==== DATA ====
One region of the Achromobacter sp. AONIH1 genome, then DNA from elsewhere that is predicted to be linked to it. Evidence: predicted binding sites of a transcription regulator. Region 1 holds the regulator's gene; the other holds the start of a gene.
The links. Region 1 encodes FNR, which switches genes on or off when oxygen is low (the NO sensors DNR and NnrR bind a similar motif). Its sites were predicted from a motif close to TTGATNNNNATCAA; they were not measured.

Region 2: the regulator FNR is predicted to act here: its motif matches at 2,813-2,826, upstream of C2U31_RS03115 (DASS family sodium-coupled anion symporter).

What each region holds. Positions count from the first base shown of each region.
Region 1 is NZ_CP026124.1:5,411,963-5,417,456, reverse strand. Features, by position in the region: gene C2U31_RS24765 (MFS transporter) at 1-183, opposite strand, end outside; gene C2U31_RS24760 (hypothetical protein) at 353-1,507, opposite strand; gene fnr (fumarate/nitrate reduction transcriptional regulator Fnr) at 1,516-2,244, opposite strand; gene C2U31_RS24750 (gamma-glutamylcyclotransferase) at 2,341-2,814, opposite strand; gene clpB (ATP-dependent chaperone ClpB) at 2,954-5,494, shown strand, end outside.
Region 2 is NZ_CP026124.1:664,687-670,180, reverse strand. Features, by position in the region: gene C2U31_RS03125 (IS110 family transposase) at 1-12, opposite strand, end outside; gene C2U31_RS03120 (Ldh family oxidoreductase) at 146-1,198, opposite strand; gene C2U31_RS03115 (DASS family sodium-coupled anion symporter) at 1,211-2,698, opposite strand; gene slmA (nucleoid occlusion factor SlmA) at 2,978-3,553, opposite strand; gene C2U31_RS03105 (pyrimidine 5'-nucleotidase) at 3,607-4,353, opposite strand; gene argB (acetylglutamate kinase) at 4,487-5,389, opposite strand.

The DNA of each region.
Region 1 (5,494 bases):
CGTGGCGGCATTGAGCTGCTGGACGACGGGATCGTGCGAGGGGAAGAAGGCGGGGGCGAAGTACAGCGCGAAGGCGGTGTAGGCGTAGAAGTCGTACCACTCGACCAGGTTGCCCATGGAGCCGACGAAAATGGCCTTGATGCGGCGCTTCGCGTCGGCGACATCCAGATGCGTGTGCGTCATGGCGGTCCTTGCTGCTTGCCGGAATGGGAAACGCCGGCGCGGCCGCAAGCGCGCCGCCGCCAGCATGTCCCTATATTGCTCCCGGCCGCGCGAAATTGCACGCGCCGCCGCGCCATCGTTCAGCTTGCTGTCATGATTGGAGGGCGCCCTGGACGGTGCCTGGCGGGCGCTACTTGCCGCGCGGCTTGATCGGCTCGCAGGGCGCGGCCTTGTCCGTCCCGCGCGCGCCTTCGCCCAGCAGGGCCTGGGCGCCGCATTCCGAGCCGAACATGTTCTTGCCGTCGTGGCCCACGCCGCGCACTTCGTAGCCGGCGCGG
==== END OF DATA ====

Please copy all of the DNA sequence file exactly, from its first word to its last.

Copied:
One region of the Achromobacter sp. AONIH1 genome, then DNA from elsewhere that is predicted to be linked to it. Evidence: predicted binding sites of a transcription regulator. Region 1 holds the regulator's gene; the other holds the start of a gene.
The links. Region 1 encodes FNR, which switches genes on or off when oxygen is low (the NO sensors DNR and NnrR bind a similar motif). Its sites were predicted from a motif close to TTGATNNNNATCAA; they were not measured.

Region 2: the regulator FNR is predicted to act here: its motif matches at 2,813-2,826, upstream of C2U31_RS03115 (DASS family sodium-coupled anion symporter).

What each region holds. Positions count from the first base shown of each region.
Region 1 is NZ_CP026124.1:5,411,963-5,417,456, reverse strand. Features, by position in the region: gene C2U31_RS24765 (MFS transporter) at 1-183, opposite strand, end outside; gene C2U31_RS24760 (hypothetical protein) at 353-1,507, opposite strand; gene fnr (fumarate/nitrate reduction transcriptional regulator Fnr) at 1,516-2,244, opposite strand; gene C2U31_RS24750 (gamma-glutamylcyclotransferase) at 2,341-2,814, opposite strand; gene clpB (ATP-dependent chaperone ClpB) at 2,954-5,494, shown strand, end outside.
Region 2 is NZ_CP026124.1:664,687-670,180, reverse strand. Features, by position in the region: gene C2U31_RS03125 (IS110 family transposase) at 1-12, opposite strand, end outside; gene C2U31_RS03120 (Ldh family oxidoreductase) at 146-1,198, opposite strand; gene C2U31_RS03115 (DASS family sodium-coupled anion symporter) at 1,211-2,698, opposite strand; gene slmA (nucleoid occlusion factor SlmA) at 2,978-3,553, opposite strand; gene C2U31_RS03105 (pyrimidine 5'-nucleotidase) at 3,607-4,353, opposite strand; gene argB (acetylglutamate kinase) at 4,487-5,389, opposite strand.

The DNA of each region.
Region 1 (5,494 bases):
CGTGGCGGCATTGAGCTGCTGGACGACGGGATCGTGCGAGGGGAAGAAGGCGGGGGCGAAGTACAGCGCGAAGGCGGTGTAGGCGTAGAAGTCGTACCACTCGACCAGGTTGCCCATGGAGCCGACGAAAATGGCCTTGATGCGGCGCTTCGCGTCGGCGACATCCAGATGCGTGTGCGTCATGGCGGTCCTTGCTGCTTGCCGGAATGGGAAACGCCGGCGCGGCCGCAAGCGCGCCGCCGCCAGCATGTCCCTATATTGCTCCCGGCCGCGCGAAATTGCACGCGCCGCCGCGCCATCGTTCAGCTTGCTGTCATGATTGGAGGGCGCCCTGGACGGTGCCTGGCGGGCGCTACTTGCCGCGCGGCTTGATCGGCTCGCAGGGCGCGGCCTTGTCCGTCCCGCGCGCGCCTTCGCCCAGCAGGGCCTGGGCGCCGCATTCCGAGCCGAACATGTTCTTGCCGTCGTGGCCCACGCCGCGCACTTCGTAGCCGGCGCGG